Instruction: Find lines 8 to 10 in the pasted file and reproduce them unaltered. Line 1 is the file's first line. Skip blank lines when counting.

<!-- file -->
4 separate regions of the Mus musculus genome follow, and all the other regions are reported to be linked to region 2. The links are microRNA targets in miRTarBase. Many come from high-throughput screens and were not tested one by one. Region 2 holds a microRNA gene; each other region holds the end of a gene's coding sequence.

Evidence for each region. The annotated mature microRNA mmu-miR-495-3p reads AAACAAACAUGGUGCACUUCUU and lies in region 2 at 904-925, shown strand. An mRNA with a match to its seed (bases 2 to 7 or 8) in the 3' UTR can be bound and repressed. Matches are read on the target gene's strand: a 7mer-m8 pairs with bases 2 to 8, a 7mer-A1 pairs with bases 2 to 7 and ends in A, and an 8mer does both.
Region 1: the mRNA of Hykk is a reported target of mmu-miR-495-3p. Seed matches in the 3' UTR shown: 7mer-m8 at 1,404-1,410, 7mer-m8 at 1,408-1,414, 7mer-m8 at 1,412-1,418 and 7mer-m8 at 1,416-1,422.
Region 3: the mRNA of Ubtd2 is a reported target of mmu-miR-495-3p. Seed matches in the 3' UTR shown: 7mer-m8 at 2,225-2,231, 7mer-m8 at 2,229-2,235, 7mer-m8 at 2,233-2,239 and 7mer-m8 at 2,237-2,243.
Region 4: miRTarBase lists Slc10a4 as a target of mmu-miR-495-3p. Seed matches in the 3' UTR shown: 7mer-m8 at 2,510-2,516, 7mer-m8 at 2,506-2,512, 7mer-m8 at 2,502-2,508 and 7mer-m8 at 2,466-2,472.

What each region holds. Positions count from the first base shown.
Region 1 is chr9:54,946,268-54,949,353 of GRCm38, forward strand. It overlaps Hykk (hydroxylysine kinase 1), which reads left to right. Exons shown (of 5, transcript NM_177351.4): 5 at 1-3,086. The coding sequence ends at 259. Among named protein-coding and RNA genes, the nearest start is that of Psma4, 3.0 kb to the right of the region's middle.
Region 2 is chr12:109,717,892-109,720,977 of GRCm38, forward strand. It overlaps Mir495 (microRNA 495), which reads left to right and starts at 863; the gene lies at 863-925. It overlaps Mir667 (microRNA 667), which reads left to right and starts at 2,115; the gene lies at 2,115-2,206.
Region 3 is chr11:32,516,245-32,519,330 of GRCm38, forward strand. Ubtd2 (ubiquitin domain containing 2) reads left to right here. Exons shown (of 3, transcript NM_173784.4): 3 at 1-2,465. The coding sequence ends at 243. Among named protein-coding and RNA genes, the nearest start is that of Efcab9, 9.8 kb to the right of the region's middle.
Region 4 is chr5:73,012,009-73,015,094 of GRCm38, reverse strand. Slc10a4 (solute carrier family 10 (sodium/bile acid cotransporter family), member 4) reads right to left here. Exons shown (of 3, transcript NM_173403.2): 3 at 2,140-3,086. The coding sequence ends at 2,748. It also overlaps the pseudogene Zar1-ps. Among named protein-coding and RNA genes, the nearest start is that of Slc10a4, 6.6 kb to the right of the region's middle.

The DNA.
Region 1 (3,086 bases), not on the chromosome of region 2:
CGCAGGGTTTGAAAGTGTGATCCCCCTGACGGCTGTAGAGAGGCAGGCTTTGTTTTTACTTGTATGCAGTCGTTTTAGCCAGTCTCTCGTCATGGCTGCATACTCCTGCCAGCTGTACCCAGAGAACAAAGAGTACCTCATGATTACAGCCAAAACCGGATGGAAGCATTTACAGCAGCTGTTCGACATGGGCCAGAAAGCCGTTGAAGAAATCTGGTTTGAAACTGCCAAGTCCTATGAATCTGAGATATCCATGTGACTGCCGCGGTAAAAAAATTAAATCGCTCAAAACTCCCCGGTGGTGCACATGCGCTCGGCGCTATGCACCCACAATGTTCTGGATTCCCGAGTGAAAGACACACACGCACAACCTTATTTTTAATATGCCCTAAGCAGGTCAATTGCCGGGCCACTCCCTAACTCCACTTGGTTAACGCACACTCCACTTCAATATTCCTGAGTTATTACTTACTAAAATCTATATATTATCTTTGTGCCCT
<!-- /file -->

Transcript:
Region 2 is chr12:109,717,892-109,720,977 of GRCm38, forward strand. It overlaps Mir495 (microRNA 495), which reads left to right and starts at 863; the gene lies at 863-925. It overlaps Mir667 (microRNA 667), which reads left to right and starts at 2,115; the gene lies at 2,115-2,206.
Region 3 is chr11:32,516,245-32,519,330 of GRCm38, forward strand. Ubtd2 (ubiquitin domain containing 2) reads left to right here. Exons shown (of 3, transcript NM_173784.4): 3 at 1-2,465. The coding sequence ends at 243. Among named protein-coding and RNA genes, the nearest start is that of Efcab9, 9.8 kb to the right of the region's middle.
Region 4 is chr5:73,012,009-73,015,094 of GRCm38, reverse strand. Slc10a4 (solute carrier family 10 (sodium/bile acid cotransporter family), member 4) reads right to left here. Exons shown (of 3, transcript NM_173403.2): 3 at 2,140-3,086. The coding sequence ends at 2,748. It also overlaps the pseudogene Zar1-ps. Among named protein-coding and RNA genes, the nearest start is that of Slc10a4, 6.6 kb to the right of the region's middle.